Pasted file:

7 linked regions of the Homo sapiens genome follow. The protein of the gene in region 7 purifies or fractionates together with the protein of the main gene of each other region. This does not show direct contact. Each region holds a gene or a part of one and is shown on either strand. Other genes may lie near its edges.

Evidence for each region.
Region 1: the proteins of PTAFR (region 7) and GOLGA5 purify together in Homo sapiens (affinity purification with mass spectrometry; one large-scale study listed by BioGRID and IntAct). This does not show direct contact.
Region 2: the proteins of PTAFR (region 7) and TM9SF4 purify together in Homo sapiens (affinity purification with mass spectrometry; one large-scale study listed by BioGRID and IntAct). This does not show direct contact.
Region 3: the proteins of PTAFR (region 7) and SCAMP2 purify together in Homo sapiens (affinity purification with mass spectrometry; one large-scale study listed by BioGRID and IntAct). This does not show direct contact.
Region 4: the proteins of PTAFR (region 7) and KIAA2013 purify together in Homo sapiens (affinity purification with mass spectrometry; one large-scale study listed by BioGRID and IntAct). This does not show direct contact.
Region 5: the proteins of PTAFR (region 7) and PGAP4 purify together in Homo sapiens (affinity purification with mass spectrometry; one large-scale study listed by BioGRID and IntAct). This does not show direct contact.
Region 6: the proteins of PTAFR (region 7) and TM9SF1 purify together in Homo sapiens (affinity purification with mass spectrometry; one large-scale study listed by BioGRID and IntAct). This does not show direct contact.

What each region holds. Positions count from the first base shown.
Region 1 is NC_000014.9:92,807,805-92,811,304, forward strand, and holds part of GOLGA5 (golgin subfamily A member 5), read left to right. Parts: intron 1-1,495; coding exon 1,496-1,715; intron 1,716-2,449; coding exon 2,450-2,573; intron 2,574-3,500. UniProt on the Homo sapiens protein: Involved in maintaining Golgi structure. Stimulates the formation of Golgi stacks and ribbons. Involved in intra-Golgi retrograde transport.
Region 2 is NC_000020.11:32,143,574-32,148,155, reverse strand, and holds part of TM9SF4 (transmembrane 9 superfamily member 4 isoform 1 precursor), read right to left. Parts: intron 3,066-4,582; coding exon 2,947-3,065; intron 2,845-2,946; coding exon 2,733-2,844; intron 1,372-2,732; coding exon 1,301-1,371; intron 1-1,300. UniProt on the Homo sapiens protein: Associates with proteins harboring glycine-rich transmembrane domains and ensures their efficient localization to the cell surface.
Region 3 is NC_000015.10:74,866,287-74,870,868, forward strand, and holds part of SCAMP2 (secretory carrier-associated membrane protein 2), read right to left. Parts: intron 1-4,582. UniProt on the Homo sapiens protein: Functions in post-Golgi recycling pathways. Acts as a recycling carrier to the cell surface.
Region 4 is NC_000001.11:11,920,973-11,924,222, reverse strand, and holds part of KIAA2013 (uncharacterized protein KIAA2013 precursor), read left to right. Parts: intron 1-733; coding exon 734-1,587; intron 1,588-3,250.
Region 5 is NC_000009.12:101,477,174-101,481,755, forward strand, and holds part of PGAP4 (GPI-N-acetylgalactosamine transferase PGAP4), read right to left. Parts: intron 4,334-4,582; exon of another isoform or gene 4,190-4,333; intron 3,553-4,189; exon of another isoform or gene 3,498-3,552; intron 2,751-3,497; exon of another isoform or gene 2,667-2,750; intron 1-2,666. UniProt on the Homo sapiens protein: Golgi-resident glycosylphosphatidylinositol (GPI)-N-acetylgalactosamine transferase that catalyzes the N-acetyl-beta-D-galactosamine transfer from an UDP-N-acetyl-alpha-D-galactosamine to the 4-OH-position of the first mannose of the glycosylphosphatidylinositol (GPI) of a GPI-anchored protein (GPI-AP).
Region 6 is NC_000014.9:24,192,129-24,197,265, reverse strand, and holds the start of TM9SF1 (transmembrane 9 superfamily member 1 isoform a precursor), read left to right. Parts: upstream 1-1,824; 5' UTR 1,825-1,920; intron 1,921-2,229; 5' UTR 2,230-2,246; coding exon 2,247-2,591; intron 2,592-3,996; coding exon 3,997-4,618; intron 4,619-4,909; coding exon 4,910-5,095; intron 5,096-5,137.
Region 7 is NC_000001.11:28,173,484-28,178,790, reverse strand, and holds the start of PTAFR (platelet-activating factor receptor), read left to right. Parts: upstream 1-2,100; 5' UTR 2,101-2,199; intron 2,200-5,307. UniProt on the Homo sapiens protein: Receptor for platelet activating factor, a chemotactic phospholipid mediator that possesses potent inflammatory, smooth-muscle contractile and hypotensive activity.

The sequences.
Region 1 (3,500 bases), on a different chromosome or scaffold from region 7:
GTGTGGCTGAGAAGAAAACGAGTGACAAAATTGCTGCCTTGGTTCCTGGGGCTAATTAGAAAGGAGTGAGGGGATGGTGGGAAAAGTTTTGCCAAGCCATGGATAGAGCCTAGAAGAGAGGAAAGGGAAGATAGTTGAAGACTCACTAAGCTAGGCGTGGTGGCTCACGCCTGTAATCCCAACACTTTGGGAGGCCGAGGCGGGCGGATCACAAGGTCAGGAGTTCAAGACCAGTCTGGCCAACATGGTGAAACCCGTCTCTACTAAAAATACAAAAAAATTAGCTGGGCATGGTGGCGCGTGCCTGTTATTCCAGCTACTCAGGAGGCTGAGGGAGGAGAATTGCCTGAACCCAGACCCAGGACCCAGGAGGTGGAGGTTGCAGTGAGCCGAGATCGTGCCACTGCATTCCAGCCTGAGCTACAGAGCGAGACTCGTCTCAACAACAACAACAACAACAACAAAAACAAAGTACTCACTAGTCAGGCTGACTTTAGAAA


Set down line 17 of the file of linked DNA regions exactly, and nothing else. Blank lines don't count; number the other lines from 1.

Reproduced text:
The sequences.